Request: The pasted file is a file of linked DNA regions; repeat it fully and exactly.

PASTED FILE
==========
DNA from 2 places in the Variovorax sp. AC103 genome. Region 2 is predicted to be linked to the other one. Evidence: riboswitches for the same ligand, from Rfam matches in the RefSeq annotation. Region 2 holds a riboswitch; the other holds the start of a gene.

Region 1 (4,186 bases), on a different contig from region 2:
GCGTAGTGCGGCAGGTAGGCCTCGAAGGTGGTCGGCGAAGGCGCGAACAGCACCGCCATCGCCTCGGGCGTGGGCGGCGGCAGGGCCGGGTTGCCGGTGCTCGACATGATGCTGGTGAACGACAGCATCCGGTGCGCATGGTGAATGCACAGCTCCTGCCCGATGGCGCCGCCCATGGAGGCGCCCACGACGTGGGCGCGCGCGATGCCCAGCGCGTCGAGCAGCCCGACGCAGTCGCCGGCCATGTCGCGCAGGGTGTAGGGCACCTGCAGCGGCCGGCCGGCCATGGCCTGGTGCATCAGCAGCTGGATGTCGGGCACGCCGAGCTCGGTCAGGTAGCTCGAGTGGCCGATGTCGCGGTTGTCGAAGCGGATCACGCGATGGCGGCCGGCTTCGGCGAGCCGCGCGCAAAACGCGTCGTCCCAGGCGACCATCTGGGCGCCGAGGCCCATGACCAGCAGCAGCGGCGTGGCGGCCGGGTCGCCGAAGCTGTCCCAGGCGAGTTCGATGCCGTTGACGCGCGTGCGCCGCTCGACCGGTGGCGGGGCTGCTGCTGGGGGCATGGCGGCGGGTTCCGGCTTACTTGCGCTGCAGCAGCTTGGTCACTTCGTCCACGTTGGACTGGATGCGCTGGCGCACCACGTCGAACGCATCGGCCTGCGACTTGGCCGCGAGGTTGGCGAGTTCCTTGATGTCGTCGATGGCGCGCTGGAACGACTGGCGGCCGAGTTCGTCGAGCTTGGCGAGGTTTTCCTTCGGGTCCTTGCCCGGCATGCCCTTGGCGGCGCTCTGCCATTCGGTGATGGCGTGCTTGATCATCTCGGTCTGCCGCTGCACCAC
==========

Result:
DNA from 2 places in the Variovorax sp. AC103 genome. Region 2 is predicted to be linked to the other one. Evidence: riboswitches for the same ligand, from Rfam matches in the RefSeq annotation. Region 2 holds a riboswitch; the other holds the start of a gene.

Region 1 (4,186 bases), on a different contig from region 2:
GCGTAGTGCGGCAGGTAGGCCTCGAAGGTGGTCGGCGAAGGCGCGAACAGCACCGCCATCGCCTCGGGCGTGGGCGGCGGCAGGGCCGGGTTGCCGGTGCTCGACATGATGCTGGTGAACGACAGCATCCGGTGCGCATGGTGAATGCACAGCTCCTGCCCGATGGCGCCGCCCATGGAGGCGCCCACGACGTGGGCGCGCGCGATGCCCAGCGCGTCGAGCAGCCCGACGCAGTCGCCGGCCATGTCGCGCAGGGTGTAGGGCACCTGCAGCGGCCGGCCGGCCATGGCCTGGTGCATCAGCAGCTGGATGTCGGGCACGCCGAGCTCGGTCAGGTAGCTCGAGTGGCCGATGTCGCGGTTGTCGAAGCGGATCACGCGATGGCGGCCGGCTTCGGCGAGCCGCGCGCAAAACGCGTCGTCCCAGGCGACCATCTGGGCGCCGAGGCCCATGACCAGCAGCAGCGGCGTGGCGGCCGGGTCGCCGAAGCTGTCCCAGGCGAGTTCGATGCCGTTGACGCGCGTGCGCCGCTCGACCGGTGGCGGGGCTGCTGCTGGGGGCATGGCGGCGGGTTCCGGCTTACTTGCGCTGCAGCAGCTTGGTCACTTCGTCCACGTTGGACTGGATGCGCTGGCGCACCACGTCGAACGCATCGGCCTGCGACTTGGCCGCGAGGTTGGCGAGTTCCTTGATGTCGTCGATGGCGCGCTGGAACGACTGGCGGCCGAGTTCGTCGAGCTTGGCGAGGTTTTCCTTCGGGTCCTTGCCCGGCATGCCCTTGGCGGCGCTCTGCCATTCGGTGATGGCGTGCTTGATCATCTCGGTCTGCCGCTGCACCAC